Sarasota Gum Disease Treatment
The most common disease in the United States is not the one what you might think. Heart disease, stroke, or cancer come to mind, but actually gum disease is the single most prevalent disease in America. In fact, it affects more people than heart disease, stroke, Alzheimer’s disease, and cancer combined. About 80% of the population has some form of gum disease, also known as periodontal disease: gingivitis (mild) and periodontitis (advanced).
What Is Gum Disease?
Gum disease is an infection of the gums and bone that support teeth; it usually starts early in life and then progresses as a person ages. It all starts when plaque hardens into tartar (also called calculus) below the gum line. This irritates vulnerable soft tissues, and infection can set in. Combined with decaying food, particles lodged between teeth, and plaque formed by bacteria, an infection can spread quickly. In its early phase, symptoms are so mild that many patients don’t recognize them; so please be aware of red, tender, swollen and/or bleeding gums, particularly when brushing.
As the condition progresses, gums recede from teeth, and pockets of bacteria are formed. If not addressed, these bacteria will advance and destroy gum tissue and bone, causing tooth loss and even more bone loss. However, we can detect early signs of gum disease at your regular dental checkups. At this stage, prevention might be as simple as changing your brushing technique, improving your flossing routine, or changing the products you use for oral care at home.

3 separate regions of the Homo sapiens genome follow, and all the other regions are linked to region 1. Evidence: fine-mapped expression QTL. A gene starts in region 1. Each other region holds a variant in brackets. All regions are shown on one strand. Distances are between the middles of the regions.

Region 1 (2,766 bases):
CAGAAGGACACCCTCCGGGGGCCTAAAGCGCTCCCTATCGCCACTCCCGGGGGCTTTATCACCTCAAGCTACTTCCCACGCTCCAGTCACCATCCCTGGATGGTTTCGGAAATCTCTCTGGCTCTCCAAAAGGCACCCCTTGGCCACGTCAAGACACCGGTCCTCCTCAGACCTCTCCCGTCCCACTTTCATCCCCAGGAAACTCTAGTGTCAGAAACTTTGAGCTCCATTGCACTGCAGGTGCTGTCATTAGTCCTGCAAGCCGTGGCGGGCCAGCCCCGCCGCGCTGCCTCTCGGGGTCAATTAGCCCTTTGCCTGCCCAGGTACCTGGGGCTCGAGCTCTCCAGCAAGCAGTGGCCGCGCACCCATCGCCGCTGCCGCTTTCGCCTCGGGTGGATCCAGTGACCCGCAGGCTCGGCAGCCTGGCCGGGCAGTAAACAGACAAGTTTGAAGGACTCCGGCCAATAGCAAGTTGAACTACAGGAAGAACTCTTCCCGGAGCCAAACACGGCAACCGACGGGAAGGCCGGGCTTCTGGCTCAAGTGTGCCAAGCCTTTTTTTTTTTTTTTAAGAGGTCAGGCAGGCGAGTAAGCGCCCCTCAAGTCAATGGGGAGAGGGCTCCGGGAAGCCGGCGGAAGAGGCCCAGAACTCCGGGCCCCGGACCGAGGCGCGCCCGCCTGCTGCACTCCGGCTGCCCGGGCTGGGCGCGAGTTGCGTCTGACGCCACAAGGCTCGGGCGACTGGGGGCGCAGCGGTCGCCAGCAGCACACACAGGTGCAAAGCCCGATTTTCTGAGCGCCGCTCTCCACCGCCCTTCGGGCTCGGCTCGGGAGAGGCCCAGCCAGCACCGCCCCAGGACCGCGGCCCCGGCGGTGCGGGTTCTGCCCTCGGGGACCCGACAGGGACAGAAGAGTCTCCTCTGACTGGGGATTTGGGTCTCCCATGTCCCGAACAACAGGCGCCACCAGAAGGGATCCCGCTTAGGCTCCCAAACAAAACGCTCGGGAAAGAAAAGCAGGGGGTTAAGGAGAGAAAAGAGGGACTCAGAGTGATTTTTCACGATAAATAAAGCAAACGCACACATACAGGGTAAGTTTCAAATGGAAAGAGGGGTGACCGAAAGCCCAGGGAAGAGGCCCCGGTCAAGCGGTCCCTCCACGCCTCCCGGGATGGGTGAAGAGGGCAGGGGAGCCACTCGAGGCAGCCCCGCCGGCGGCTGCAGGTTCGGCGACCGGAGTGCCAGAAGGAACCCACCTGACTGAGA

Once gum disease sets in, we can often treat it with non-surgical therapy, including:
* Scaling - to remove hardened plaque from below the gum line
* Root Planing - to reduce and smooth the rough areas that collect plaque and bacteria
* Antibiotic Therapy - to battle infection and to prevent its spread
On occasion, a patient receiving treatment for gum disease might be advised to attend more frequent hygiene visits so that Dr. Hoffman or his hygienists can better monitor his or her progress, thus making sure that recovery is right on track.
Why Is Gum Disease So Serious?
Current research reveals that gum disease is linked to increased risk for major overall health problems, including but not limited to stroke, heart disease, respiratory problems, osteoporosis, diabetes, low birth weight, and, most recently, dementia. Clinical research continues, but these health problems are why regular checkups and hygiene visits are vital, not only to our oral health, but also to our overall health.
Your Oral Health Is Our Number One Priority
& Dental Emergencies are Always Welcome!
We will work together to address your oral health, comfort, function, and your aesthetic concerns. Call Parkway Ridge Dental today to schedule an appointment with Dr. Hoffman and our team. Our office, conveniently located on N. Lockwood Ridge Rd. at University Parkway, provides dental care to patients from the surrounding areas of Sarasota, Bradenton, University Park and Lakewood Ranch.
We Make People Smile For a Living!